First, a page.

Conjuction And Co-operation Of Science And Art
( Originally Published Late 1800's )
But however valuable in its influence art may be admitted to be, the extent both of its value and of its influence, either on a nation or on an individual, must of course mainly depend on, and be regulated by the manner and the extent to which it is cultivated and understood. And, as regards art of each kind, it should ever be followed, not indeed to the exclusion of other enlightened and intellectual pursuits, in which we are directed rather by reason than by taste, and to which we may be induced more by the pursuit of wealth than by the improvement of the mind, but in aid and in conjunction with them. Science, indeed, should be made to assist instead of retarding art, and should promote each department of it, especially those where mechanical skill is requisite. The two should, moreover, be not only co-operative, but mutually corrective of each other's defects ; and reason and taste, like science and art, should ever be cultivated together, and should be exerted to improve and invigorate each other.
Wealth may prove a nation's power, but wealth directed to right uses only can contribute to its true greatness. Riches, indeed, should ever be regarded, both by nations and by individuals, not as an end, but as a means only of effecting great and good purposes. It is for the people of England yet to evince that our success in commerce has not been purchased by our loss of taste ; that the national avidity has not extirpated the genius of the nation, or its martial achievements deadened the softer influences of art. The conquests of art are not only peaceful triumphs, but are the victories over ignorance and sensuality of intellectuality and virtue. The province of art is not to raise jealousies between nations, but to unite them in harmony, as all alike interested in effecting the same great achievement. Between science and art a union should ever exist, which must tend much to the improvement and the advancement of each.
The invention of engraving, for which art is deeply indebted to science, has made large compensation to art for whatever in-juries it has received from science. By this means science and art render an important aid to each other ; they maybe also of essential service to one another in correcting many influences of a pernicious nature which the excessive pursuit of either conduces to engender.
The connection and mutual dependence between art and science is further forcibly evinced in the case of photographic productions, in which, while science secures mathematical accuracy to the design, taste is required in completing the picture, to rectify those rude and indistinct outlines, and harsh and abrupt shadows which were occasioned by the imperfect adaptation of the instrument used. Both science and art aid here in the imitation of nature, but both in a different mode, and each are in-adequate when singly used to attain the object desired; when united together, they correct the efforts of one another, and by the conjunction and co-operation of the two, we may hope to see effected a perfect representation.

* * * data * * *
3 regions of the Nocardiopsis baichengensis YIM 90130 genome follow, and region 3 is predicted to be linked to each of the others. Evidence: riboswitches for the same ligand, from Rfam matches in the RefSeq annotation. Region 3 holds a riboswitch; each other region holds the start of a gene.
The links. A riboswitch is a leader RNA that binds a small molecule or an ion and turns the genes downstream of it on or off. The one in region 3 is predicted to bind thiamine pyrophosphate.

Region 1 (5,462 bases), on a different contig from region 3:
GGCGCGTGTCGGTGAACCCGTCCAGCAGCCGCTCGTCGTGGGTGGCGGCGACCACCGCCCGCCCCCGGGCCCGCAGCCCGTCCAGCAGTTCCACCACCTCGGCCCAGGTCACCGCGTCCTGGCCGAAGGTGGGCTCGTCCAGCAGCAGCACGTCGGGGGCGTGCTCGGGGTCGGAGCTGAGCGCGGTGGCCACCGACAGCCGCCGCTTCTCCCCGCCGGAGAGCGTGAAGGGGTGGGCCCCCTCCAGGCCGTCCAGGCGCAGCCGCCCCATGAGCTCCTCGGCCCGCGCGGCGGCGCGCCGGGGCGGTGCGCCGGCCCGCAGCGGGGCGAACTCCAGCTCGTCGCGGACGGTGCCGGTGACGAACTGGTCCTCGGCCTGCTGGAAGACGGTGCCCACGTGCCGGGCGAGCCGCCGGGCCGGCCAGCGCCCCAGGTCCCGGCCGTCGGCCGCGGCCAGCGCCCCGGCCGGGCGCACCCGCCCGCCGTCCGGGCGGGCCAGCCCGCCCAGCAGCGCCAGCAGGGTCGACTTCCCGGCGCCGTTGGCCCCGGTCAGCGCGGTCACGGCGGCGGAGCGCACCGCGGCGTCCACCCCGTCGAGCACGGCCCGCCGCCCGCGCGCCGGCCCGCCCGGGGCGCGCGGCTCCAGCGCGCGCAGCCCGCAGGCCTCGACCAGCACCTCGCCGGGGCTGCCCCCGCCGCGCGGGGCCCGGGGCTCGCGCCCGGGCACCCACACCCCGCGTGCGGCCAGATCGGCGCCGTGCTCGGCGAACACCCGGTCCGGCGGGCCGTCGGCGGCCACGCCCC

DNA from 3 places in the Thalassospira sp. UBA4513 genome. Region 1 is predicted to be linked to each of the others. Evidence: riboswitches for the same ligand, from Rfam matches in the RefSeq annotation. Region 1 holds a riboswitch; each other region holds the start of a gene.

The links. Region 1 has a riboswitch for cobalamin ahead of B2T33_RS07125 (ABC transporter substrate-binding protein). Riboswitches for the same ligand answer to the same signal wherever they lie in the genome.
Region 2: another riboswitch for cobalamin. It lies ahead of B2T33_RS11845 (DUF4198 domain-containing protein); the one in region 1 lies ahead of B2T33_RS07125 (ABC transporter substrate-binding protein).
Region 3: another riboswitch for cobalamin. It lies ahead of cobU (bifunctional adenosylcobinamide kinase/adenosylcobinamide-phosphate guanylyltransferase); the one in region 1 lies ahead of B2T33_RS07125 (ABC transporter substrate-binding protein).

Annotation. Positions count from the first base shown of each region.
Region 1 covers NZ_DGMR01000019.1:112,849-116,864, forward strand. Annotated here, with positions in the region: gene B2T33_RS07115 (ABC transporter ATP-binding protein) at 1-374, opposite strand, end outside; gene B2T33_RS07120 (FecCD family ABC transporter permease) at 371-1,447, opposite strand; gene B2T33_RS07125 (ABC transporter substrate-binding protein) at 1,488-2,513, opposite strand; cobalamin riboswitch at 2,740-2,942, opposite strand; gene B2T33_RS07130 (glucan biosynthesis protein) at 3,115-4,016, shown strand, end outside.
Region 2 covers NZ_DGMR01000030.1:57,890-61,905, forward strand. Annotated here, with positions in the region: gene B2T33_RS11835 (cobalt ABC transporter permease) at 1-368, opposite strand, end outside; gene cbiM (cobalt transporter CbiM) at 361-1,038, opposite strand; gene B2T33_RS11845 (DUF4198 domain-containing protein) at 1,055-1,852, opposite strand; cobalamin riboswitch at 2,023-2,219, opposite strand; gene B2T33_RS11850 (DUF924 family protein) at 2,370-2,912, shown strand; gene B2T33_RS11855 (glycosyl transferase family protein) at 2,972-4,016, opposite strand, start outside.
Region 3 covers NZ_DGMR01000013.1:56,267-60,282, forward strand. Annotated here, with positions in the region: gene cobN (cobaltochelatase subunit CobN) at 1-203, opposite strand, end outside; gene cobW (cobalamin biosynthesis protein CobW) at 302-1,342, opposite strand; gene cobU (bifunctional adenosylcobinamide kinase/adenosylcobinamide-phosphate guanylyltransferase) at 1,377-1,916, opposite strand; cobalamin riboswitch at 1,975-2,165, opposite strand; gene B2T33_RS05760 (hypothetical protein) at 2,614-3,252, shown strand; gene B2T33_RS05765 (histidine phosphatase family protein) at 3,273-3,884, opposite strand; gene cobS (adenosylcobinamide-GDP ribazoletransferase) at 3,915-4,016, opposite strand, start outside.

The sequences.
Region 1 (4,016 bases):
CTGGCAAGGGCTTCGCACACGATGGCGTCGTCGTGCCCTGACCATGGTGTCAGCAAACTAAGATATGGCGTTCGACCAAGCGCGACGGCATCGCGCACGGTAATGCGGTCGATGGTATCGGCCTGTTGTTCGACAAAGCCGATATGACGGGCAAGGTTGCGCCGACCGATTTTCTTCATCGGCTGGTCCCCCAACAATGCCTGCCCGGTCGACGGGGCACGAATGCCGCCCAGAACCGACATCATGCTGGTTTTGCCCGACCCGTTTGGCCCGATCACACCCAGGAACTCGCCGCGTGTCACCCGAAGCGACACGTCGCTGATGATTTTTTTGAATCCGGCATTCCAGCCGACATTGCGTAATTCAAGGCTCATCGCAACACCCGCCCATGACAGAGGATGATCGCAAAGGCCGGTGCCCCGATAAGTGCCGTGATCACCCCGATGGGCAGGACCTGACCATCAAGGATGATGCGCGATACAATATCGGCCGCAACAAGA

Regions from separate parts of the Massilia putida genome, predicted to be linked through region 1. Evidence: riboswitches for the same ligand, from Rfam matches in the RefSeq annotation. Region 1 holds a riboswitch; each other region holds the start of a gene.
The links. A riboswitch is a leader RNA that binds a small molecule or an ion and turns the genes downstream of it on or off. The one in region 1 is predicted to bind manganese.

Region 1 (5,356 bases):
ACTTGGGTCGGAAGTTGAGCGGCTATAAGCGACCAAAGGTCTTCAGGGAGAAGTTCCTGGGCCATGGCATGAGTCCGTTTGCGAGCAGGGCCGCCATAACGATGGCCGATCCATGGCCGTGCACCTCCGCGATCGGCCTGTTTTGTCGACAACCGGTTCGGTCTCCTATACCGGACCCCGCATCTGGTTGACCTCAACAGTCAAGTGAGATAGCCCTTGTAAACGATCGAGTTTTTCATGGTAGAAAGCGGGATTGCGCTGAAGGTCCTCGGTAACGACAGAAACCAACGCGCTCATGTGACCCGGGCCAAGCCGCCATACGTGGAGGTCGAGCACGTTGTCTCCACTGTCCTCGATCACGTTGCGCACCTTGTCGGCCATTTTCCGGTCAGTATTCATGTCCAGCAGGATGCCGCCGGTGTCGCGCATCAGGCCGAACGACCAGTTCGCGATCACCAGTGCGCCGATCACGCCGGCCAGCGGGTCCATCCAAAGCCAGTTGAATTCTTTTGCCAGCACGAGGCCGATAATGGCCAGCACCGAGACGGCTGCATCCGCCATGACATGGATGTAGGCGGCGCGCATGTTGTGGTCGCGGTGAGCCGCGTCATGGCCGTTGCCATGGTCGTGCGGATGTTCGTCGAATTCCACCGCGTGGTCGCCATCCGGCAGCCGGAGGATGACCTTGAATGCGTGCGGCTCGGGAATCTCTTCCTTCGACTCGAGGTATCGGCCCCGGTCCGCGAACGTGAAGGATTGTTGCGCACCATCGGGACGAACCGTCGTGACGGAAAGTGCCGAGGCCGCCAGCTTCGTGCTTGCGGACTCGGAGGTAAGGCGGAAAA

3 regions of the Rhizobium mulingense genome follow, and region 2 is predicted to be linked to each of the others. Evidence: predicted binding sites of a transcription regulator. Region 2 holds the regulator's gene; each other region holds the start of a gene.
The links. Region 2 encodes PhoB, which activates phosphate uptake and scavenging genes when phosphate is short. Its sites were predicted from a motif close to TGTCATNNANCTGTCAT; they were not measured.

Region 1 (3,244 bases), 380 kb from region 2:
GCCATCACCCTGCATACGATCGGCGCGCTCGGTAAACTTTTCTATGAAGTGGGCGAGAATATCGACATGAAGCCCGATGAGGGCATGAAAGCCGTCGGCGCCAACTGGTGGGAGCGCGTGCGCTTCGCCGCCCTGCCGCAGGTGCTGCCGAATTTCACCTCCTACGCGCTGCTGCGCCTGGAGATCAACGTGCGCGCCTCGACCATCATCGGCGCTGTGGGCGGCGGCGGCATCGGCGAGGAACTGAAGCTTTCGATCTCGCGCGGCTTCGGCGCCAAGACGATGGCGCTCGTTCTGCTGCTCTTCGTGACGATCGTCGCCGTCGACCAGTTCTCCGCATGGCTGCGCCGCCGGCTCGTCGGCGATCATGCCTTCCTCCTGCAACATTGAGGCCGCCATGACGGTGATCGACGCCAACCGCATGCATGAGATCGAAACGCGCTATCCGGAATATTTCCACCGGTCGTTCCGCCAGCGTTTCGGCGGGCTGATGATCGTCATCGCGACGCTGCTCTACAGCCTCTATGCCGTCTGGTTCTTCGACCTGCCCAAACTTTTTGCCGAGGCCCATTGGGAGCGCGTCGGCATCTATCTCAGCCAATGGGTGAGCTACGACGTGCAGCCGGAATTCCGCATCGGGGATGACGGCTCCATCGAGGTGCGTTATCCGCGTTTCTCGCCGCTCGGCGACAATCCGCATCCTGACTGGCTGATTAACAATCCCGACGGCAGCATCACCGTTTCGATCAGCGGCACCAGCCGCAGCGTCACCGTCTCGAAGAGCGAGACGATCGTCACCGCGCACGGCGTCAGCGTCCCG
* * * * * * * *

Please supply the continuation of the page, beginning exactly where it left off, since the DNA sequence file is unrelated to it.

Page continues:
The present era of this country must be ever remarkable for the gigantic and astonishing discoveries which have been made in the wondrous mysteries of science, when its vast powers have been displayed to our view, and its great practical operations fully developed. How glorious would be the consummation if the same fortunate age which saw the grand invention of the steam engine rise out of comparative insignificance to its present meridian splendour, and which beheld, too, the discovery of the electric telegraph, should also witness the development with corresponding success of the arts in Great Britain, which in their influence are not less important to the national welfare than are the most mighty of the achievements of which science can boast ! In their progress the two should be over united, and should advance hand in hand together. While the one is engaged laboriously in adding to the stores of our national wealth ; the other should not only assist in this endeavour by the improvement and extension of our manufactures, but should also at the same time exercise its benign influence to refine and ennoble the minds of its votaries, and to secure them against the domination of those sordid and avaricious feelings which the uninterrupted accumulation of riches is wont to generate. While the one confers upon us the disposal of superhuman physical power, and capacitates us to achieve the most astonishing and stupendous works of skill; the other should direct our taste in the construction of those vast monuments of our genius, and should in a corresponding manner, by the pursuit of it, aid to invigorate and to increase the powers of the understanding. While the one enables us to waft our merchandise to the very extremes of the world itself,—makes our progress to be bounded only by the confines of the globe, and empowers us to hold instant communication with the most distant regions of the earth,—the other should contribute to spread our renown coextensively with our name, and, with the highest civil and commercial prosperity, cause us also to acquire as a nation the noblest rank in intellectual glory.